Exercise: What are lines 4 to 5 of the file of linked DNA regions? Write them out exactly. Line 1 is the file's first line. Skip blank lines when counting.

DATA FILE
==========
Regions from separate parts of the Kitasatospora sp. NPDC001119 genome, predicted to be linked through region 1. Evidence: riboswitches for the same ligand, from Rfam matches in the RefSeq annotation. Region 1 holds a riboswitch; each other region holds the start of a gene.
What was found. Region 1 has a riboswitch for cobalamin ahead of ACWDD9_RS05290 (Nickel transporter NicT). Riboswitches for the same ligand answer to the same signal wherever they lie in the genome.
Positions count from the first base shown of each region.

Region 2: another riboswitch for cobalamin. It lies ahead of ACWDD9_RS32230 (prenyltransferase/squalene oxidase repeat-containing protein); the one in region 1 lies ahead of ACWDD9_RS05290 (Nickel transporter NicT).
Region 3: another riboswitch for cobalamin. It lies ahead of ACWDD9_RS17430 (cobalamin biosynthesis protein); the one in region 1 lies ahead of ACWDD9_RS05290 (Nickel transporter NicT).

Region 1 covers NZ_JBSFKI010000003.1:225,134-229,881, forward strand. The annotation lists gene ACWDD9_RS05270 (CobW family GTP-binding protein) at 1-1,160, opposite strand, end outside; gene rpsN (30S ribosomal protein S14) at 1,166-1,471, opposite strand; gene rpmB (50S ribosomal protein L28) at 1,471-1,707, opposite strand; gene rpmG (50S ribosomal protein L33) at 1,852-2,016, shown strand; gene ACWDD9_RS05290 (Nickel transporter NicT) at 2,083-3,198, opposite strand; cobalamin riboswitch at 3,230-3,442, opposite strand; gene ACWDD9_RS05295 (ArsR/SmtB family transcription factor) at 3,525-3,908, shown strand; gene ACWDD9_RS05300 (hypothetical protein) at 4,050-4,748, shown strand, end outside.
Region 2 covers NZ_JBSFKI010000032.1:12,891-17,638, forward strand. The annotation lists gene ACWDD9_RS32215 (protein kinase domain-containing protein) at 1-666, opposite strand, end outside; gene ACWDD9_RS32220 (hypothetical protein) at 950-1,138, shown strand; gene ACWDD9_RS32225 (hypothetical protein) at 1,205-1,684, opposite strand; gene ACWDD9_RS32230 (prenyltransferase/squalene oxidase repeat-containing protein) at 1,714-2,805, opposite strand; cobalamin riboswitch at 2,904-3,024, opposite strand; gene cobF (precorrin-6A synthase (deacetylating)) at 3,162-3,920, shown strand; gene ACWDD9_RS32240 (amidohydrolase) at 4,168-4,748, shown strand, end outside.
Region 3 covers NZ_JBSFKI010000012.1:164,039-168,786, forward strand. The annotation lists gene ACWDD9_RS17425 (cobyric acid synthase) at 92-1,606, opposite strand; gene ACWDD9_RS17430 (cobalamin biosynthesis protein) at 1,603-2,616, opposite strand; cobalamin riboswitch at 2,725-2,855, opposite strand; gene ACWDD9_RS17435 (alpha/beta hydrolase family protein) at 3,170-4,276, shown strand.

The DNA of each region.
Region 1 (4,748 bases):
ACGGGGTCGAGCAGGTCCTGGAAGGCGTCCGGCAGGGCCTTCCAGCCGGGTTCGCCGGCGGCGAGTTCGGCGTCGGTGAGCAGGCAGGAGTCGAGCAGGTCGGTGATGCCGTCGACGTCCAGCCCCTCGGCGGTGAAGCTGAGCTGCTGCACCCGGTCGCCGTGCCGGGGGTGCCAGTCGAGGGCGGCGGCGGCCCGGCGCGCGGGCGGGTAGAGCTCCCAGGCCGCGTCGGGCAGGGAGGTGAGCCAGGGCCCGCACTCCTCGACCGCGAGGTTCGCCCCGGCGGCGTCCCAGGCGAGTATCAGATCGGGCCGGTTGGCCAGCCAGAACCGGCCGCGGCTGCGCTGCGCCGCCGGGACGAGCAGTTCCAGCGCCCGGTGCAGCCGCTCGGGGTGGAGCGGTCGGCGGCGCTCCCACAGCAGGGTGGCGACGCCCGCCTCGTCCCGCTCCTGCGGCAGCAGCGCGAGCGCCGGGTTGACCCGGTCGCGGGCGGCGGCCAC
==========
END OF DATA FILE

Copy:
Region 2: another riboswitch for cobalamin. It lies ahead of ACWDD9_RS32230 (prenyltransferase/squalene oxidase repeat-containing protein); the one in region 1 lies ahead of ACWDD9_RS05290 (Nickel transporter NicT).
Region 3: another riboswitch for cobalamin. It lies ahead of ACWDD9_RS17430 (cobalamin biosynthesis protein); the one in region 1 lies ahead of ACWDD9_RS05290 (Nickel transporter NicT).